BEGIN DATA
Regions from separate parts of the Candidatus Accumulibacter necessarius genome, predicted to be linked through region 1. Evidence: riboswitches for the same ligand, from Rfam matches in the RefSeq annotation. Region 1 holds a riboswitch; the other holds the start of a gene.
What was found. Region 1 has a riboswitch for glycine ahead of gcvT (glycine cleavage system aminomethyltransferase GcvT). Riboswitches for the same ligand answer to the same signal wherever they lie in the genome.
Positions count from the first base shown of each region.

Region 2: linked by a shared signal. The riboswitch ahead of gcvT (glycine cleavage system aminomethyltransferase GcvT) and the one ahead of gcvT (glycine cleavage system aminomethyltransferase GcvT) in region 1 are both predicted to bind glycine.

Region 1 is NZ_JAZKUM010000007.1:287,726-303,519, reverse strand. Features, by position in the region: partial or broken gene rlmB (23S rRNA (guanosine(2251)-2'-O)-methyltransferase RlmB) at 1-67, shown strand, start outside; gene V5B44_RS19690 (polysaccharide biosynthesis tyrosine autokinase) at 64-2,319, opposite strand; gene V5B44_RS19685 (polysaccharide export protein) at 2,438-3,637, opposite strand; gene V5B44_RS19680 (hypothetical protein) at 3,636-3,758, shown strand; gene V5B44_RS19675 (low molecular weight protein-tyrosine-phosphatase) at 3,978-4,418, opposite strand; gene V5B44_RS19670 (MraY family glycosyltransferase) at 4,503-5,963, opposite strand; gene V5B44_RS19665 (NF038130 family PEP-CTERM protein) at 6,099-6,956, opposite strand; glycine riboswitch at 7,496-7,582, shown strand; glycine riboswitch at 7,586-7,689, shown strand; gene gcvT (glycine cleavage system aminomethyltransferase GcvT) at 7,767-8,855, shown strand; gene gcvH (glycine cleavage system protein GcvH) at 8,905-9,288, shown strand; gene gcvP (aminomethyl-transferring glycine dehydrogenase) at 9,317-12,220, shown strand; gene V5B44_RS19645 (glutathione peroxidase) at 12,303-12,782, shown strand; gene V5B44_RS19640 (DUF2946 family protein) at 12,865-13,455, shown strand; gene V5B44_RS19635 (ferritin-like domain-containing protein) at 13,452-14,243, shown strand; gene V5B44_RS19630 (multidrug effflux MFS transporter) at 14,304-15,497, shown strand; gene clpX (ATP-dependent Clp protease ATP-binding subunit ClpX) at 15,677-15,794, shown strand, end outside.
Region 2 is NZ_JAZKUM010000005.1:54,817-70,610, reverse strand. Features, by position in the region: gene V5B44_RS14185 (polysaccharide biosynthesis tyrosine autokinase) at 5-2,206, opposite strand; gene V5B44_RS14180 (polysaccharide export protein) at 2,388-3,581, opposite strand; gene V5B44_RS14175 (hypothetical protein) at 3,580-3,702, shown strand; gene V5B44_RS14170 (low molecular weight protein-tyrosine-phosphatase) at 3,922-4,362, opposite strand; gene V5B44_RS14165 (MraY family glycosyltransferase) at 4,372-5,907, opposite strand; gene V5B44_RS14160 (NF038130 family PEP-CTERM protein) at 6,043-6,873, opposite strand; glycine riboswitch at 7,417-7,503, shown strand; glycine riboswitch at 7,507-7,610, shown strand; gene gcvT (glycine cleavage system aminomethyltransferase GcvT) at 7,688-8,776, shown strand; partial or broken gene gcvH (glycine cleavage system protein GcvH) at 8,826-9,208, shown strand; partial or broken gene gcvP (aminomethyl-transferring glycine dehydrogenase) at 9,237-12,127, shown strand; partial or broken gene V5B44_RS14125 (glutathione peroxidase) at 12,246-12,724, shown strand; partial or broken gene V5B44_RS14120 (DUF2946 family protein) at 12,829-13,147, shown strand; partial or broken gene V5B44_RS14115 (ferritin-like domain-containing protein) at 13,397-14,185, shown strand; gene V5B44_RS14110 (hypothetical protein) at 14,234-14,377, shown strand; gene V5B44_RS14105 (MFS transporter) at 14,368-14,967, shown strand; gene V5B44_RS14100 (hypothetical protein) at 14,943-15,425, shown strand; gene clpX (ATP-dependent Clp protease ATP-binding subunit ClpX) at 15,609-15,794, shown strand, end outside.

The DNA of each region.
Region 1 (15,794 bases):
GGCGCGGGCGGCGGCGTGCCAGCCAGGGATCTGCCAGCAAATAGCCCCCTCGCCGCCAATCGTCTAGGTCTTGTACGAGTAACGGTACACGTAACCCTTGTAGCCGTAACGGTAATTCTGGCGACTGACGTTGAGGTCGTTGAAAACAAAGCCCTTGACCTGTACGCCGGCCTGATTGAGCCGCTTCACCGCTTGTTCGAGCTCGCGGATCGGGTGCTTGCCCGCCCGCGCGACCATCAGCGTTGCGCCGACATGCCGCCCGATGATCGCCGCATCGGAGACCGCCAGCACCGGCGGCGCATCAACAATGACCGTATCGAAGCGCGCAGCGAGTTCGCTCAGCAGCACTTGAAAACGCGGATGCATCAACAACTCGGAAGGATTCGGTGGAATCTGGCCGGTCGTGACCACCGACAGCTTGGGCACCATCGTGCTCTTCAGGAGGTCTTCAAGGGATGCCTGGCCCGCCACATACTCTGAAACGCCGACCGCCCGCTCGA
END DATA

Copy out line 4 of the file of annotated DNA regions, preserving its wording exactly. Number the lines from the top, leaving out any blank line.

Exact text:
Region 2: linked by a shared signal. The riboswitch ahead of gcvT (glycine cleavage system aminomethyltransferase GcvT) and the one ahead of gcvT (glycine cleavage system aminomethyltransferase GcvT) in region 1 are both predicted to bind glycine.